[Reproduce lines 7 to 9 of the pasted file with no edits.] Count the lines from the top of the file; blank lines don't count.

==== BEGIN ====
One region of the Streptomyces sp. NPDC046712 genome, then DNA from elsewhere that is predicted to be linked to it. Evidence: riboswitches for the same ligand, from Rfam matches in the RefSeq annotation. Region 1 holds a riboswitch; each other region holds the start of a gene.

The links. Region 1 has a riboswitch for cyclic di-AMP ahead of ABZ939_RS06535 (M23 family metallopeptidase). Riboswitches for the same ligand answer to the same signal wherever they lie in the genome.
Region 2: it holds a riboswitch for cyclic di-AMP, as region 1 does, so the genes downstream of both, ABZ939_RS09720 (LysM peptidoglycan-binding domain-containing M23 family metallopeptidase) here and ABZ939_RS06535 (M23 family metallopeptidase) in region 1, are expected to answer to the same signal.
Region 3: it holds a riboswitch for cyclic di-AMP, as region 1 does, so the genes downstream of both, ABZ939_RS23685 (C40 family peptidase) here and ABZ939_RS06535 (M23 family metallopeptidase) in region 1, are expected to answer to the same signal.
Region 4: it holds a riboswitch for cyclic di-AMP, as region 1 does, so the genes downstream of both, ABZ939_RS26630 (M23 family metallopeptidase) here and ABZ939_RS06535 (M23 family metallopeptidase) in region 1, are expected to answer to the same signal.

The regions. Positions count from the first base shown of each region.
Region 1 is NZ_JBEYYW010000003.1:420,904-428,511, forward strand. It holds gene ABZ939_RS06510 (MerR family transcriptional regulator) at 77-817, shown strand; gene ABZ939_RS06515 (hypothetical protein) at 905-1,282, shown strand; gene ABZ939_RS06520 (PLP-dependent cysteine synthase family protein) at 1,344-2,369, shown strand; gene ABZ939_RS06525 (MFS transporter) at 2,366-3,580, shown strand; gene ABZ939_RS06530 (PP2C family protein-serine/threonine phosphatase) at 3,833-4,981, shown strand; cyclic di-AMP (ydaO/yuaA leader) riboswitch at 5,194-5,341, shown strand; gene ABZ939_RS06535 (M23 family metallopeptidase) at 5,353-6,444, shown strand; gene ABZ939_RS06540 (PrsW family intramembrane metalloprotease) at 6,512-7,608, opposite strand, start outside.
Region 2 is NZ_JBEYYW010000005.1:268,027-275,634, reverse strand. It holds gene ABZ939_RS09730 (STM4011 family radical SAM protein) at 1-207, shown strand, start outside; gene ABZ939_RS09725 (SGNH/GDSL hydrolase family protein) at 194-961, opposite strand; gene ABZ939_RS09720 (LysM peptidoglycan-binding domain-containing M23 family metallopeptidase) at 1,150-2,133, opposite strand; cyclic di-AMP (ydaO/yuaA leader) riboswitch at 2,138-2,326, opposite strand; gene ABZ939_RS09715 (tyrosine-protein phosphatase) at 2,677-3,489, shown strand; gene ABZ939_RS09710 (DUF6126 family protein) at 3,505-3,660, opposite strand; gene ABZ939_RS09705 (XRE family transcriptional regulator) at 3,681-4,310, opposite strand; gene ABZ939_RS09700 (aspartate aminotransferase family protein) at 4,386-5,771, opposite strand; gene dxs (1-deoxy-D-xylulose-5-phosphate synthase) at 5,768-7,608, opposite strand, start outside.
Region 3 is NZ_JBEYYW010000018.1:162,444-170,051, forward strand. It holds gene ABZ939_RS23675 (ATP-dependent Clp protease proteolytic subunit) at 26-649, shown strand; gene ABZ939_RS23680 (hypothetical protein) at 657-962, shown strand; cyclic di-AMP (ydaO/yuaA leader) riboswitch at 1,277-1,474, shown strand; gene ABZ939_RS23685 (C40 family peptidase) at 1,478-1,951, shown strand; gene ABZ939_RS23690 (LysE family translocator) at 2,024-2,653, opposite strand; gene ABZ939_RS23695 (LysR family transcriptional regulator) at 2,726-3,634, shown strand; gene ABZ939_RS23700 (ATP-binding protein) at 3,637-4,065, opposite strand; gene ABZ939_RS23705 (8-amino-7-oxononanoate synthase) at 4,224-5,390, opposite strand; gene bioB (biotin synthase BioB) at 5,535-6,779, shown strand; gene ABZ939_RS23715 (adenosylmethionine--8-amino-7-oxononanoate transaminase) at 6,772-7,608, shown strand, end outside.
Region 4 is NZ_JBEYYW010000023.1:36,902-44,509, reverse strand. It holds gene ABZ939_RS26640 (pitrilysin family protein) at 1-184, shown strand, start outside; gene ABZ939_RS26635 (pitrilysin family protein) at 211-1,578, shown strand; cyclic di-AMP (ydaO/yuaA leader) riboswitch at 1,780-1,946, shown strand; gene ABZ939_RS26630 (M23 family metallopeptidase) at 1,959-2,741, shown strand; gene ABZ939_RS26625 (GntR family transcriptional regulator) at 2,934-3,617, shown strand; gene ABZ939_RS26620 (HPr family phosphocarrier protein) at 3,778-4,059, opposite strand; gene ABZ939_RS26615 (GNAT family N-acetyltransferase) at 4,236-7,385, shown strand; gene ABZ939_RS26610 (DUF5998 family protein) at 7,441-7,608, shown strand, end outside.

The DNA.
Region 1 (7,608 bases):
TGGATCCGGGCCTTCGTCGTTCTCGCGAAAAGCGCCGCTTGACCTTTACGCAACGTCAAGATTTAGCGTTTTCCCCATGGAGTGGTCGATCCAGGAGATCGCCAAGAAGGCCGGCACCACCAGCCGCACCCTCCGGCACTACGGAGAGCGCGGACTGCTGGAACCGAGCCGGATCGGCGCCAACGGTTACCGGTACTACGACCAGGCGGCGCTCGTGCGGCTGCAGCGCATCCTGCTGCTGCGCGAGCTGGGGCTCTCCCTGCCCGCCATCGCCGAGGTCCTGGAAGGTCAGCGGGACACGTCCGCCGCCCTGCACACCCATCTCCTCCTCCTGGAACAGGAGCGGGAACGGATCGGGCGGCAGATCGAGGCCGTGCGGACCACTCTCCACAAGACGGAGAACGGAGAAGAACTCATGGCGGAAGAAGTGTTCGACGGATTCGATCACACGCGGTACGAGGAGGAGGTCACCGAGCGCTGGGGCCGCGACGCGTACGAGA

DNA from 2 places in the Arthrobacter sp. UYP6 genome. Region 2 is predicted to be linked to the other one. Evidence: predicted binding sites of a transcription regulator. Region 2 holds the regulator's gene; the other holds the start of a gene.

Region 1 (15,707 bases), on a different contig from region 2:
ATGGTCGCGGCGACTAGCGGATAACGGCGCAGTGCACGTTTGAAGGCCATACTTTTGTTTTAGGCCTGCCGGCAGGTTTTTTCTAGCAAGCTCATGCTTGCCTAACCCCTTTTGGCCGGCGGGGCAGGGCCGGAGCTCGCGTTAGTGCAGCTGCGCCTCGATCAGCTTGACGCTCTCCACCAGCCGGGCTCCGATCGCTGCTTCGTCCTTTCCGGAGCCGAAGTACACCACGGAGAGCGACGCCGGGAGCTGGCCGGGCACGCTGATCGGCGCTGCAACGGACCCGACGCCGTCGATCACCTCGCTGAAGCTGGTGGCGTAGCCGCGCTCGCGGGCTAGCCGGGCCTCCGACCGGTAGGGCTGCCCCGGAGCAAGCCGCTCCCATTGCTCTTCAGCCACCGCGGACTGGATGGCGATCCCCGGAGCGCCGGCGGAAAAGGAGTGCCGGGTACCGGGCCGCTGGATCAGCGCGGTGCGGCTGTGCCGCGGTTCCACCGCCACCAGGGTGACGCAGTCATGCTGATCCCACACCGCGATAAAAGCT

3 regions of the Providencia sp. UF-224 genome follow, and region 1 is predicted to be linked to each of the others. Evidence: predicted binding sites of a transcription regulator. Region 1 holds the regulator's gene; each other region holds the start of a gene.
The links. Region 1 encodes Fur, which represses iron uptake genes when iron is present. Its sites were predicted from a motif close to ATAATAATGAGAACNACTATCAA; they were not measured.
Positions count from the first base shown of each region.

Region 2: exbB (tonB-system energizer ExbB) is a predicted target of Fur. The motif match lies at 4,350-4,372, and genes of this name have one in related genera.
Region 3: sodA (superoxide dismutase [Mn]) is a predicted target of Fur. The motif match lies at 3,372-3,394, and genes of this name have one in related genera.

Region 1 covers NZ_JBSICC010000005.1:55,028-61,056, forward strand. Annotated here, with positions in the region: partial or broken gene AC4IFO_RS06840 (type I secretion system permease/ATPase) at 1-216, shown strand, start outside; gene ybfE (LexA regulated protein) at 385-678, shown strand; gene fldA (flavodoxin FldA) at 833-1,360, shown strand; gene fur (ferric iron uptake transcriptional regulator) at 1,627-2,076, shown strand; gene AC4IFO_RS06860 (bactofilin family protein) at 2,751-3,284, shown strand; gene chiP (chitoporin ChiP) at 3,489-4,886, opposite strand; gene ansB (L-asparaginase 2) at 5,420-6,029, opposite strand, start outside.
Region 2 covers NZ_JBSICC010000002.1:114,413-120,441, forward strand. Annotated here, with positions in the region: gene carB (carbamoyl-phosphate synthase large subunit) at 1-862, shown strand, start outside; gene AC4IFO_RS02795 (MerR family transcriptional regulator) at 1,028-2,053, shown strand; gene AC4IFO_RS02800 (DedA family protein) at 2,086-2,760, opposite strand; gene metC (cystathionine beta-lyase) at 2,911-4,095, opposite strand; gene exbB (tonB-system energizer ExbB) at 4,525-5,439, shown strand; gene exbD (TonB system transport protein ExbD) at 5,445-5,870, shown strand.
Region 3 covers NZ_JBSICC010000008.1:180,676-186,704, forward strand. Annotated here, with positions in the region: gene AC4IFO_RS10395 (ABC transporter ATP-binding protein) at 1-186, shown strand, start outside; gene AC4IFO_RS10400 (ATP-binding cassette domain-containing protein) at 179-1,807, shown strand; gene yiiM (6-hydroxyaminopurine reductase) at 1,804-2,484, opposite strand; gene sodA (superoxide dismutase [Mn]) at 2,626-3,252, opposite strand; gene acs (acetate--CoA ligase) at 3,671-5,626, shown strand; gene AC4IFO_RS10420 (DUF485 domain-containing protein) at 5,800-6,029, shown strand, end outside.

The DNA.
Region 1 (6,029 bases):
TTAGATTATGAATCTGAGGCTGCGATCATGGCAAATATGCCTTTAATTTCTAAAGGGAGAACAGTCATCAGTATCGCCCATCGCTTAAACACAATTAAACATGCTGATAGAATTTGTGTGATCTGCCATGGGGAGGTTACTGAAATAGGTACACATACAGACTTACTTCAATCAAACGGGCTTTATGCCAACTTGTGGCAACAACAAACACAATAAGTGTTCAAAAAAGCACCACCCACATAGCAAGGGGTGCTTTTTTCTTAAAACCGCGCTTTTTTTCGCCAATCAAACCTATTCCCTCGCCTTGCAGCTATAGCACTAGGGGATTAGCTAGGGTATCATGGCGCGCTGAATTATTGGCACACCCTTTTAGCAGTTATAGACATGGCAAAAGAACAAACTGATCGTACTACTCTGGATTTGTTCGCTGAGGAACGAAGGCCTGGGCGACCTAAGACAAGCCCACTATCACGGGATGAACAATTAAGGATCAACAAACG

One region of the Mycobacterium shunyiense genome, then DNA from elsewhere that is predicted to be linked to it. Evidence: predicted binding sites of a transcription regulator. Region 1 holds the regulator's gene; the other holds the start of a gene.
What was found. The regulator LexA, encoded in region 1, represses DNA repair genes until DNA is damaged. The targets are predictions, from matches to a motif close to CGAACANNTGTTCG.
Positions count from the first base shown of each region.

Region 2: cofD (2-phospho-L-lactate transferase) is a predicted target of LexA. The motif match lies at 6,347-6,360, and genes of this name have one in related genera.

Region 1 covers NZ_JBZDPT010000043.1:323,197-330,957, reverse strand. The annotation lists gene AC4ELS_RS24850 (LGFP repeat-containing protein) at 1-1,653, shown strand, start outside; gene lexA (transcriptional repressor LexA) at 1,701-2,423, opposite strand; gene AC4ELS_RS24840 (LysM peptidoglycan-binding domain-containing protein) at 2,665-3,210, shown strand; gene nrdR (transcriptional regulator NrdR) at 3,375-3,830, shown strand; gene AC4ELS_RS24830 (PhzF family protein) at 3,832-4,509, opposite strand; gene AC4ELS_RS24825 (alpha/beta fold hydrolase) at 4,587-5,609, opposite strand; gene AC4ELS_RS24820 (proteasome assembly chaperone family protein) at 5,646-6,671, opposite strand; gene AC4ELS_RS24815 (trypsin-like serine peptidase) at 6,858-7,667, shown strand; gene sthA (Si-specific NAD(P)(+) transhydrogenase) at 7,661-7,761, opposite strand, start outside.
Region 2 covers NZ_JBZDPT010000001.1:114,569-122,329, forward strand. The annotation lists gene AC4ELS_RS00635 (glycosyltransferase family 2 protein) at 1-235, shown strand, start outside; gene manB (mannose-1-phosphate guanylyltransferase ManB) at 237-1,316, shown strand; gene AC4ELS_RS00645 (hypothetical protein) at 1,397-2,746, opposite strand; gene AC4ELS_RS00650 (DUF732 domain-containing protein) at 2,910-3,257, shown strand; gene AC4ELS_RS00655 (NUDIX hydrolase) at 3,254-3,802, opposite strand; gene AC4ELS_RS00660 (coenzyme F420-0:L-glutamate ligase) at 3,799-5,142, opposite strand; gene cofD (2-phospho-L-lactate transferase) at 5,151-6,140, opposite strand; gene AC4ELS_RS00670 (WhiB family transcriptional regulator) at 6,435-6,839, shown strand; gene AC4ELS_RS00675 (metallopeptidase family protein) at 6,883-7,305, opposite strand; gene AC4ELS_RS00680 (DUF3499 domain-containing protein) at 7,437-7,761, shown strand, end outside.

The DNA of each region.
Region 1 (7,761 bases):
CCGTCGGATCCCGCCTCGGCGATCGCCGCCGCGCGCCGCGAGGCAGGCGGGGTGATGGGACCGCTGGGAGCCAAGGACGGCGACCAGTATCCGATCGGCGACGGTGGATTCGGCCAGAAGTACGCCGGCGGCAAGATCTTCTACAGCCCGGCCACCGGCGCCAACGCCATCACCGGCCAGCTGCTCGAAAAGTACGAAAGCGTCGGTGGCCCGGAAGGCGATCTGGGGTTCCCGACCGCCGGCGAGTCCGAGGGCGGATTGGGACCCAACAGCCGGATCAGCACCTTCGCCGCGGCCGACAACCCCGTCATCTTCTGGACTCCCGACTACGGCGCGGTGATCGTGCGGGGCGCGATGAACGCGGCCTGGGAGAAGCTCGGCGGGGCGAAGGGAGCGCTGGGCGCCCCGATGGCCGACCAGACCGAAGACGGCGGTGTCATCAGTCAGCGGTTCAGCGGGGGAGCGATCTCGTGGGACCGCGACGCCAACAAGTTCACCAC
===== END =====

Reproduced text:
Region 1 is NZ_JBEYYW010000003.1:420,904-428,511, forward strand. It holds gene ABZ939_RS06510 (MerR family transcriptional regulator) at 77-817, shown strand; gene ABZ939_RS06515 (hypothetical protein) at 905-1,282, shown strand; gene ABZ939_RS06520 (PLP-dependent cysteine synthase family protein) at 1,344-2,369, shown strand; gene ABZ939_RS06525 (MFS transporter) at 2,366-3,580, shown strand; gene ABZ939_RS06530 (PP2C family protein-serine/threonine phosphatase) at 3,833-4,981, shown strand; cyclic di-AMP (ydaO/yuaA leader) riboswitch at 5,194-5,341, shown strand; gene ABZ939_RS06535 (M23 family metallopeptidase) at 5,353-6,444, shown strand; gene ABZ939_RS06540 (PrsW family intramembrane metalloprotease) at 6,512-7,608, opposite strand, start outside.
Region 2 is NZ_JBEYYW010000005.1:268,027-275,634, reverse strand. It holds gene ABZ939_RS09730 (STM4011 family radical SAM protein) at 1-207, shown strand, start outside; gene ABZ939_RS09725 (SGNH/GDSL hydrolase family protein) at 194-961, opposite strand; gene ABZ939_RS09720 (LysM peptidoglycan-binding domain-containing M23 family metallopeptidase) at 1,150-2,133, opposite strand; cyclic di-AMP (ydaO/yuaA leader) riboswitch at 2,138-2,326, opposite strand; gene ABZ939_RS09715 (tyrosine-protein phosphatase) at 2,677-3,489, shown strand; gene ABZ939_RS09710 (DUF6126 family protein) at 3,505-3,660, opposite strand; gene ABZ939_RS09705 (XRE family transcriptional regulator) at 3,681-4,310, opposite strand; gene ABZ939_RS09700 (aspartate aminotransferase family protein) at 4,386-5,771, opposite strand; gene dxs (1-deoxy-D-xylulose-5-phosphate synthase) at 5,768-7,608, opposite strand, start outside.
Region 3 is NZ_JBEYYW010000018.1:162,444-170,051, forward strand. It holds gene ABZ939_RS23675 (ATP-dependent Clp protease proteolytic subunit) at 26-649, shown strand; gene ABZ939_RS23680 (hypothetical protein) at 657-962, shown strand; cyclic di-AMP (ydaO/yuaA leader) riboswitch at 1,277-1,474, shown strand; gene ABZ939_RS23685 (C40 family peptidase) at 1,478-1,951, shown strand; gene ABZ939_RS23690 (LysE family translocator) at 2,024-2,653, opposite strand; gene ABZ939_RS23695 (LysR family transcriptional regulator) at 2,726-3,634, shown strand; gene ABZ939_RS23700 (ATP-binding protein) at 3,637-4,065, opposite strand; gene ABZ939_RS23705 (8-amino-7-oxononanoate synthase) at 4,224-5,390, opposite strand; gene bioB (biotin synthase BioB) at 5,535-6,779, shown strand; gene ABZ939_RS23715 (adenosylmethionine--8-amino-7-oxononanoate transaminase) at 6,772-7,608, shown strand, end outside.